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Mullvad's usage of Kyber is not affected by KyberSlash

News App Security 

Vulnerabilities in some implementations of Kyber, the quantum-resistant key encapsulation mechanism, were recently disclosed. Mullvad’s quantum-resistant tunnels are not affected by this vulnerability, nor any vulnerability of the same kind.

The two timing-based attacks named KyberSlash1 and KyberSlash2 builds on the fact that some implementations of Kyber were not performing critical operations in constant time. If a service allows an attacker to request many such operations towards the same key pair, the attacker can then measure timing differences and slowly compute the secret key.

This type of timing-based vulnerabilities are fairly common in cryptography. And that is why Mullvad’s quantum-resistant tunnel protocol is designed in such a way that this entire class of vulnerabilities are not exploitable.

The Mullvad app computes a completely new key pair for each quantum-resistant tunnel connection. No secret key material is ever reused between two tunnels or two different users. Therefore each secret key is only used for a single encapsulation operation, so the scenario where timing differences can be measured does not exist. As a result, it does not matter if the Kyber implementations used by the Mullvad app and servers are vulnerable to KyberSlash1 and KyberSlash2 or not, the scenario in which it can be exploited does not exist.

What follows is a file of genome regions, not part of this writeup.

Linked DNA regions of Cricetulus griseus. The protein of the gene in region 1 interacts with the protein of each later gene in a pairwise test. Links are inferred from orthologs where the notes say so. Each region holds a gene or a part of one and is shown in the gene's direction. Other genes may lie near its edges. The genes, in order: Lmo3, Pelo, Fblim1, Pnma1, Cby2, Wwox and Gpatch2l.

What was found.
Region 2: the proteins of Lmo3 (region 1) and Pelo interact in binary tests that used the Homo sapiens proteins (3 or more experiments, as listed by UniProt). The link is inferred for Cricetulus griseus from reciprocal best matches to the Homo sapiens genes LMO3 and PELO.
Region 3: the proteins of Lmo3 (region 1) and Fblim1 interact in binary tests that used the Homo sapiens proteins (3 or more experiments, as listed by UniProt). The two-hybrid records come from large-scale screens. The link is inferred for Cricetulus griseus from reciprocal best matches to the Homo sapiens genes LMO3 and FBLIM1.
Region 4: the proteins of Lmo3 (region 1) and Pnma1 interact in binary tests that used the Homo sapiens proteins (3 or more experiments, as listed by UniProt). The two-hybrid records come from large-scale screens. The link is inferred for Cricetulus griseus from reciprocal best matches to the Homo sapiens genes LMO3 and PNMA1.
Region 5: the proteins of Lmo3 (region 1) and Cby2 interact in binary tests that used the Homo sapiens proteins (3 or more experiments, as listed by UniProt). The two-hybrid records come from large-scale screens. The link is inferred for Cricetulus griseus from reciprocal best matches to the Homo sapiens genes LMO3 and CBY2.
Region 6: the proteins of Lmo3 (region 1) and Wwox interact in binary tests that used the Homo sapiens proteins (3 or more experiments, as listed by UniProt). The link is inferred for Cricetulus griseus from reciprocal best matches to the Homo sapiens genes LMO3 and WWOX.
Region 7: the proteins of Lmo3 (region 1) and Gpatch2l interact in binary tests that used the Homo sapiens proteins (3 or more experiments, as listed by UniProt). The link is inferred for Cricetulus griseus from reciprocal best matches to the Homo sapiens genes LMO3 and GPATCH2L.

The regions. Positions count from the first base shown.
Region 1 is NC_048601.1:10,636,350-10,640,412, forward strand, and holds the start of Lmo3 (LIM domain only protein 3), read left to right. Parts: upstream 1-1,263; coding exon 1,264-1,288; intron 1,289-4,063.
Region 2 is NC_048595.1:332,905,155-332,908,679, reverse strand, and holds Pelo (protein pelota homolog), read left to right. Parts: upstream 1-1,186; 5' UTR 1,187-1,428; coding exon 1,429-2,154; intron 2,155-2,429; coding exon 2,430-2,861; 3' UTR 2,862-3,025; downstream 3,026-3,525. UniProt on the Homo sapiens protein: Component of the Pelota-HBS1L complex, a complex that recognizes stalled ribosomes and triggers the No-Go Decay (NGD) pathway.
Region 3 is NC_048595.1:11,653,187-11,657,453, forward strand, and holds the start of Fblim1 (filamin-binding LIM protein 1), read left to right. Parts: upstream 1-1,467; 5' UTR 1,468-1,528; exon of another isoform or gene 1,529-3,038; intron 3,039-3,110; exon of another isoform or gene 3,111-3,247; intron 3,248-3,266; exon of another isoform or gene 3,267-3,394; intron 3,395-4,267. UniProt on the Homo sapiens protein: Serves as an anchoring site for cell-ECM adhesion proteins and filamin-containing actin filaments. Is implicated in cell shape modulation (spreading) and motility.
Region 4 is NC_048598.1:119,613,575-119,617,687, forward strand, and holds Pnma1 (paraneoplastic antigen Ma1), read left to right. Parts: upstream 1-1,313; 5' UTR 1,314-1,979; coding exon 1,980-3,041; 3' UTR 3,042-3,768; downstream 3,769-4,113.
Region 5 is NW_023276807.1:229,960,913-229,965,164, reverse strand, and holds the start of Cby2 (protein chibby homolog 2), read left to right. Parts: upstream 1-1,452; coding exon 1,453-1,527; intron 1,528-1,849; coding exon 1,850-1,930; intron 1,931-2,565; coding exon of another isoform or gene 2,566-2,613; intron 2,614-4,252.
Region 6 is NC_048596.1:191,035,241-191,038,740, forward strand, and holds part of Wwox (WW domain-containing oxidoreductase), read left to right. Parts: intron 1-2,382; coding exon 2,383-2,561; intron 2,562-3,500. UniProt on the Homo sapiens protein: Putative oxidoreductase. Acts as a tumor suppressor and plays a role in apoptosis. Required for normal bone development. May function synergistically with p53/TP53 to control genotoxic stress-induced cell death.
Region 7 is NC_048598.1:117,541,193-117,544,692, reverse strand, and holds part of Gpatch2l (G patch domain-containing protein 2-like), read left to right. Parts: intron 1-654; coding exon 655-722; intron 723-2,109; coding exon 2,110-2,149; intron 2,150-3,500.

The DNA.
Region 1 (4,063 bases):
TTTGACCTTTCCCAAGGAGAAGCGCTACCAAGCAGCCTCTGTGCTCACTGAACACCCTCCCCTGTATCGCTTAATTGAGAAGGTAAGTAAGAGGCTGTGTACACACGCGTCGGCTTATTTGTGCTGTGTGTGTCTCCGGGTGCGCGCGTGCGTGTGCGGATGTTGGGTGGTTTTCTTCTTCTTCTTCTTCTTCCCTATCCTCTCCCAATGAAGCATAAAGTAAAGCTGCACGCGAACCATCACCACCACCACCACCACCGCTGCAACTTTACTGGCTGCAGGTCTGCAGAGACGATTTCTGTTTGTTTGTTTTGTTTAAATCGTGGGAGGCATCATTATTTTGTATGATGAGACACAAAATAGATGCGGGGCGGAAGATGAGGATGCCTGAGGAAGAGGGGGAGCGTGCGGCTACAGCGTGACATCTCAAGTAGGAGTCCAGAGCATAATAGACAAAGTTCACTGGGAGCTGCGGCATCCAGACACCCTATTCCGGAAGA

The key pairs for quantum-resistant shared secret exchange are generated on the clients in Mullvad’s setup, and only the WireGuard server to which the client is establishing a connection can send a ciphertext to it. So no endpoint where a key encapsulation operation can be requested is ever exposed publicly or where a potential attacker could reach it. It all happens inside the encrypted WireGuard tunnel between the client and the WireGuard server.

As an extra layer of security, our quantum-resistant tunnels do not rely on only Kyber. We use two quantum-secure key encapsulation mechanisms (Kyber and Classic McEliece) and mix the secrets from both. This means that both algorithms must have exploitable vulnerabilities before the security of the VPN tunnel can become affected.